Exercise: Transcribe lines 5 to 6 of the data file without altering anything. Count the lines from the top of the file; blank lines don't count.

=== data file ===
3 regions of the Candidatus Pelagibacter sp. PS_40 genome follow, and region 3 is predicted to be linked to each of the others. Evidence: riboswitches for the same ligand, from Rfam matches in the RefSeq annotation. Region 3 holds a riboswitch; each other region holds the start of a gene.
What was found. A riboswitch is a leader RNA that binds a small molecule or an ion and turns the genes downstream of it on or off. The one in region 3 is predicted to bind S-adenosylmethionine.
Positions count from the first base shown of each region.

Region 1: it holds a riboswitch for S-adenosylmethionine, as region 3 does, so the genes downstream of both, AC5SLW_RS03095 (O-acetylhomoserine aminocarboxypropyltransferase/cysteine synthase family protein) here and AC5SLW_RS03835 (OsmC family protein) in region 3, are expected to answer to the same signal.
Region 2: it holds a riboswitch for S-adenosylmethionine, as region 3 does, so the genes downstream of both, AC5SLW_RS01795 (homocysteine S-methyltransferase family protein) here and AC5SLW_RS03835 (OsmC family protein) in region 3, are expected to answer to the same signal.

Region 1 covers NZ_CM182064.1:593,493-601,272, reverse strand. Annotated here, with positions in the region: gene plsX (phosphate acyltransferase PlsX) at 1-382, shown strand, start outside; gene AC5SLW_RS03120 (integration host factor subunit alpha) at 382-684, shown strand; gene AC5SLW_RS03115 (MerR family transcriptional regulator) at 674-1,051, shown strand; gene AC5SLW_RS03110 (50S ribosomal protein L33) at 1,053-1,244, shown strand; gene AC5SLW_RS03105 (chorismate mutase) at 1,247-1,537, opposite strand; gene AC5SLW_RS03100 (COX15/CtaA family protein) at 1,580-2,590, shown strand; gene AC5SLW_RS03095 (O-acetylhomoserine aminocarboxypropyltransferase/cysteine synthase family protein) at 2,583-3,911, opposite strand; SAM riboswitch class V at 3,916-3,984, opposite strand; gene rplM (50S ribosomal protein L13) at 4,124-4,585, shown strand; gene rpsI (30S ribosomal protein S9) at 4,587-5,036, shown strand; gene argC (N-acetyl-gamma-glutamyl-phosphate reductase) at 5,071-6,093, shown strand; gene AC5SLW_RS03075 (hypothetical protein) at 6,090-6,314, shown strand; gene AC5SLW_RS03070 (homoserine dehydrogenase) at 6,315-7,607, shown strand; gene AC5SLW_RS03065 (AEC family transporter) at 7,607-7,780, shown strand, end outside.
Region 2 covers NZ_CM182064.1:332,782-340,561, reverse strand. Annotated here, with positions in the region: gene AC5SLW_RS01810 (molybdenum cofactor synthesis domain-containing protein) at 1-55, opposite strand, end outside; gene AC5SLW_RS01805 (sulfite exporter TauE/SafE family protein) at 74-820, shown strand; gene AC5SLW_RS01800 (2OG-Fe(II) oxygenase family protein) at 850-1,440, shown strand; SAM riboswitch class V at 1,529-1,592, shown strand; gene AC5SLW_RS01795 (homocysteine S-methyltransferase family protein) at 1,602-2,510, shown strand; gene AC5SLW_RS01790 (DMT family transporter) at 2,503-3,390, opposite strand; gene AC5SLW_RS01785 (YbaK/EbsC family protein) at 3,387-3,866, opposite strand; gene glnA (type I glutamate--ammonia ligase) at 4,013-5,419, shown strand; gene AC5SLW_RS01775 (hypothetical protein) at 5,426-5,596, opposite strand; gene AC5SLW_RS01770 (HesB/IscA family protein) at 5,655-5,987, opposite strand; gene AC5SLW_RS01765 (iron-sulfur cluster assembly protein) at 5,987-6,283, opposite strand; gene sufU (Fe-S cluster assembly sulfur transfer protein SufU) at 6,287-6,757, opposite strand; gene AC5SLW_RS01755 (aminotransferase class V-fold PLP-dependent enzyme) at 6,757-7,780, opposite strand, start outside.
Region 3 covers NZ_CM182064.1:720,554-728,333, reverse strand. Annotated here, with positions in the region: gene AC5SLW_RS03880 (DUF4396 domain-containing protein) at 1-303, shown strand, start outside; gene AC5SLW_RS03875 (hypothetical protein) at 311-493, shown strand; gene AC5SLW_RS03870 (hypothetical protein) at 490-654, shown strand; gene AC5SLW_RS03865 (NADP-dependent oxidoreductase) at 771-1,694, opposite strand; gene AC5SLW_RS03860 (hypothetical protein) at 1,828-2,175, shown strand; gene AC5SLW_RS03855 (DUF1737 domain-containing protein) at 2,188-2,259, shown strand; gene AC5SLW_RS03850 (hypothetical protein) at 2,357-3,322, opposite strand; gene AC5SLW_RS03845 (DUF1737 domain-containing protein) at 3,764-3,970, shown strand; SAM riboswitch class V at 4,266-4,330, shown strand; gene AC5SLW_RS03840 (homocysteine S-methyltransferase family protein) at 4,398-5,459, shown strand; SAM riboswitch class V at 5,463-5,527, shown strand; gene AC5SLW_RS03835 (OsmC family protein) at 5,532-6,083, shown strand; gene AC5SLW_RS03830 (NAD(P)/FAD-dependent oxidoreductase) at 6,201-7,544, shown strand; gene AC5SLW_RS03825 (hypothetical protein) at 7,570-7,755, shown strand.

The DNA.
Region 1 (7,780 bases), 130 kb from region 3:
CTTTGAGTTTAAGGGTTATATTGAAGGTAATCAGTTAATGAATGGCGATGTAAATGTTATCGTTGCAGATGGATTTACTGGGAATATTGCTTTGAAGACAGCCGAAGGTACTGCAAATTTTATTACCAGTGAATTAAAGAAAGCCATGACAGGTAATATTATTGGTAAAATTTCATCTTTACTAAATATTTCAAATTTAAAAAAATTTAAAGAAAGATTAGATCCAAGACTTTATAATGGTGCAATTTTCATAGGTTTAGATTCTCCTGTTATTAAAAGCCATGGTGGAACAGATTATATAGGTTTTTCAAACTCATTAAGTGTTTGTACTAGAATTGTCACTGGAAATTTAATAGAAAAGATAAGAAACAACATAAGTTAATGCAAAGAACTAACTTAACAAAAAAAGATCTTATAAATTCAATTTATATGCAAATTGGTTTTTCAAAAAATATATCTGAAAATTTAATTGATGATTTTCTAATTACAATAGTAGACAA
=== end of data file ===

Region 2: it holds a riboswitch for S-adenosylmethionine, as region 3 does, so the genes downstream of both, AC5SLW_RS01795 (homocysteine S-methyltransferase family protein) here and AC5SLW_RS03835 (OsmC family protein) in region 3, are expected to answer to the same signal.

Region 1 covers NZ_CM182064.1:593,493-601,272, reverse strand. Annotated here, with positions in the region: gene plsX (phosphate acyltransferase PlsX) at 1-382, shown strand, start outside; gene AC5SLW_RS03120 (integration host factor subunit alpha) at 382-684, shown strand; gene AC5SLW_RS03115 (MerR family transcriptional regulator) at 674-1,051, shown strand; gene AC5SLW_RS03110 (50S ribosomal protein L33) at 1,053-1,244, shown strand; gene AC5SLW_RS03105 (chorismate mutase) at 1,247-1,537, opposite strand; gene AC5SLW_RS03100 (COX15/CtaA family protein) at 1,580-2,590, shown strand; gene AC5SLW_RS03095 (O-acetylhomoserine aminocarboxypropyltransferase/cysteine synthase family protein) at 2,583-3,911, opposite strand; SAM riboswitch class V at 3,916-3,984, opposite strand; gene rplM (50S ribosomal protein L13) at 4,124-4,585, shown strand; gene rpsI (30S ribosomal protein S9) at 4,587-5,036, shown strand; gene argC (N-acetyl-gamma-glutamyl-phosphate reductase) at 5,071-6,093, shown strand; gene AC5SLW_RS03075 (hypothetical protein) at 6,090-6,314, shown strand; gene AC5SLW_RS03070 (homoserine dehydrogenase) at 6,315-7,607, shown strand; gene AC5SLW_RS03065 (AEC family transporter) at 7,607-7,780, shown strand, end outside.